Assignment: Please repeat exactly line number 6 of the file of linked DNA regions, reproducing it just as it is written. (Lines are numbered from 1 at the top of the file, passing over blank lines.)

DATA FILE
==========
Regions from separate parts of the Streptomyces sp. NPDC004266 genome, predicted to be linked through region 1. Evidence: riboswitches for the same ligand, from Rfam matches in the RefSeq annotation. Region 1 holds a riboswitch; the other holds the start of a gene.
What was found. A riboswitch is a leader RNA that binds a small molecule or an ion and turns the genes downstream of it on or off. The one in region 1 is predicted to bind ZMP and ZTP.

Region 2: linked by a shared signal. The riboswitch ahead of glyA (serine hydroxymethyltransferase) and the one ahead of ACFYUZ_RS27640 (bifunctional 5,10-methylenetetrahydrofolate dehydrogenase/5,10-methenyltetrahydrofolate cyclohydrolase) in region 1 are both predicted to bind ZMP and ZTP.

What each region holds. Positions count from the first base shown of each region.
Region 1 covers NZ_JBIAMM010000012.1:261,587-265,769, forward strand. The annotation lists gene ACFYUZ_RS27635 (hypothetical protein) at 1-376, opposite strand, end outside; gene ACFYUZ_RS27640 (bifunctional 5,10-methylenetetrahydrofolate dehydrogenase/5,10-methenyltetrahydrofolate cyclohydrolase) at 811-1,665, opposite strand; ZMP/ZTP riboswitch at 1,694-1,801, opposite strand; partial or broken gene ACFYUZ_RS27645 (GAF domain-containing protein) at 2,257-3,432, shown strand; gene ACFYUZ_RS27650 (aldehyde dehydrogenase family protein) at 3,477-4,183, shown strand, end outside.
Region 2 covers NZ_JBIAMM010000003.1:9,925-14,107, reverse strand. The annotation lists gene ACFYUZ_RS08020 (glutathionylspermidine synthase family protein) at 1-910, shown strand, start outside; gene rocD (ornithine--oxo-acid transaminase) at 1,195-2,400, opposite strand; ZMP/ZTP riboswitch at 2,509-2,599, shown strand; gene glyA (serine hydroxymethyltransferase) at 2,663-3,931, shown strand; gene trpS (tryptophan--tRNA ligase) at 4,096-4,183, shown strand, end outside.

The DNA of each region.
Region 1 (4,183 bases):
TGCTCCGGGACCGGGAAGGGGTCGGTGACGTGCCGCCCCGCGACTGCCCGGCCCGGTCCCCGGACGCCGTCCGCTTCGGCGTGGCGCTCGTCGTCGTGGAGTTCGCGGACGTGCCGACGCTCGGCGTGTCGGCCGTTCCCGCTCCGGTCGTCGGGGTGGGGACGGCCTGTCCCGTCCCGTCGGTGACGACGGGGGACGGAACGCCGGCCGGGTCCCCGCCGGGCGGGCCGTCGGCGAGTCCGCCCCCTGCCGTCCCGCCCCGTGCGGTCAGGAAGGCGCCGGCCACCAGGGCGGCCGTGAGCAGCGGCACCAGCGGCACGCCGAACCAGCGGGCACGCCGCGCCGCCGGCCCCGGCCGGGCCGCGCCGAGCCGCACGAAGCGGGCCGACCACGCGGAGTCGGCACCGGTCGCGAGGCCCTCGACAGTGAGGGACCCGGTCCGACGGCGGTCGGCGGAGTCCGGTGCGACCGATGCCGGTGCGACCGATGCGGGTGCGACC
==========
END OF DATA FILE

Region 2 covers NZ_JBIAMM010000003.1:9,925-14,107, reverse strand. The annotation lists gene ACFYUZ_RS08020 (glutathionylspermidine synthase family protein) at 1-910, shown strand, start outside; gene rocD (ornithine--oxo-acid transaminase) at 1,195-2,400, opposite strand; ZMP/ZTP riboswitch at 2,509-2,599, shown strand; gene glyA (serine hydroxymethyltransferase) at 2,663-3,931, shown strand; gene trpS (tryptophan--tRNA ligase) at 4,096-4,183, shown strand, end outside.